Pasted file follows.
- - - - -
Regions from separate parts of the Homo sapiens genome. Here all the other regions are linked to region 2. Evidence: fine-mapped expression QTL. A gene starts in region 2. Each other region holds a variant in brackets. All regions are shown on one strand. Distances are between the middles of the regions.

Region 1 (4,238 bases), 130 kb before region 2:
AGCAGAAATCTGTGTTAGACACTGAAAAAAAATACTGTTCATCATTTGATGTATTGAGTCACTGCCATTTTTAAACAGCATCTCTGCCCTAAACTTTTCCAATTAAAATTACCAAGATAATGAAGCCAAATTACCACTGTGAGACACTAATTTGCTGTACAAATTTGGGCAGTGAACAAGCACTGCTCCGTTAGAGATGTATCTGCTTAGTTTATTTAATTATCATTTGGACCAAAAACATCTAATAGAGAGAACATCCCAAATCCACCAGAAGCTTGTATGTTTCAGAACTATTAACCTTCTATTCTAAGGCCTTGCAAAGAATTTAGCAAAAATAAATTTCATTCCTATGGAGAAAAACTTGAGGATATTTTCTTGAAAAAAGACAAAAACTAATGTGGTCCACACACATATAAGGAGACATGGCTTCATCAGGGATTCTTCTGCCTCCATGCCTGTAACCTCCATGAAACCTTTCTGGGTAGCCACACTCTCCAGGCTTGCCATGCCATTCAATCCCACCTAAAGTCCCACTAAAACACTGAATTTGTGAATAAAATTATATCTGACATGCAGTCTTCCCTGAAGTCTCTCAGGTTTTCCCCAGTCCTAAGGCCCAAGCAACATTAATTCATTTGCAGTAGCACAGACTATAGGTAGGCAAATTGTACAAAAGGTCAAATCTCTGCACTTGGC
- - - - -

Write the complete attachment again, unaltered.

Regions from separate parts of the Homo sapiens genome. Here all the other regions are linked to region 2. Evidence: fine-mapped expression QTL. A gene starts in region 2. Each other region holds a variant in brackets. All regions are shown on one strand. Distances are between the middles of the regions.

Region 1 (4,238 bases), 130 kb before region 2:
AGCAGAAATCTGTGTTAGACACTGAAAAAAAATACTGTTCATCATTTGATGTATTGAGTCACTGCCATTTTTAAACAGCATCTCTGCCCTAAACTTTTCCAATTAAAATTACCAAGATAATGAAGCCAAATTACCACTGTGAGACACTAATTTGCTGTACAAATTTGGGCAGTGAACAAGCACTGCTCCGTTAGAGATGTATCTGCTTAGTTTATTTAATTATCATTTGGACCAAAAACATCTAATAGAGAGAACATCCCAAATCCACCAGAAGCTTGTATGTTTCAGAACTATTAACCTTCTATTCTAAGGCCTTGCAAAGAATTTAGCAAAAATAAATTTCATTCCTATGGAGAAAAACTTGAGGATATTTTCTTGAAAAAAGACAAAAACTAATGTGGTCCACACACATATAAGGAGACATGGCTTCATCAGGGATTCTTCTGCCTCCATGCCTGTAACCTCCATGAAACCTTTCTGGGTAGCCACACTCTCCAGGCTTGCCATGCCATTCAATCCCACCTAAAGTCCCACTAAAACACTGAATTTGTGAATAAAATTATATCTGACATGCAGTCTTCCCTGAAGTCTCTCAGGTTTTCCCCAGTCCTAAGGCCCAAGCAACATTAATTCATTTGCAGTAGCACAGACTATAGGTAGGCAAATTGTACAAAAGGTCAAATCTCTGCACTTGGC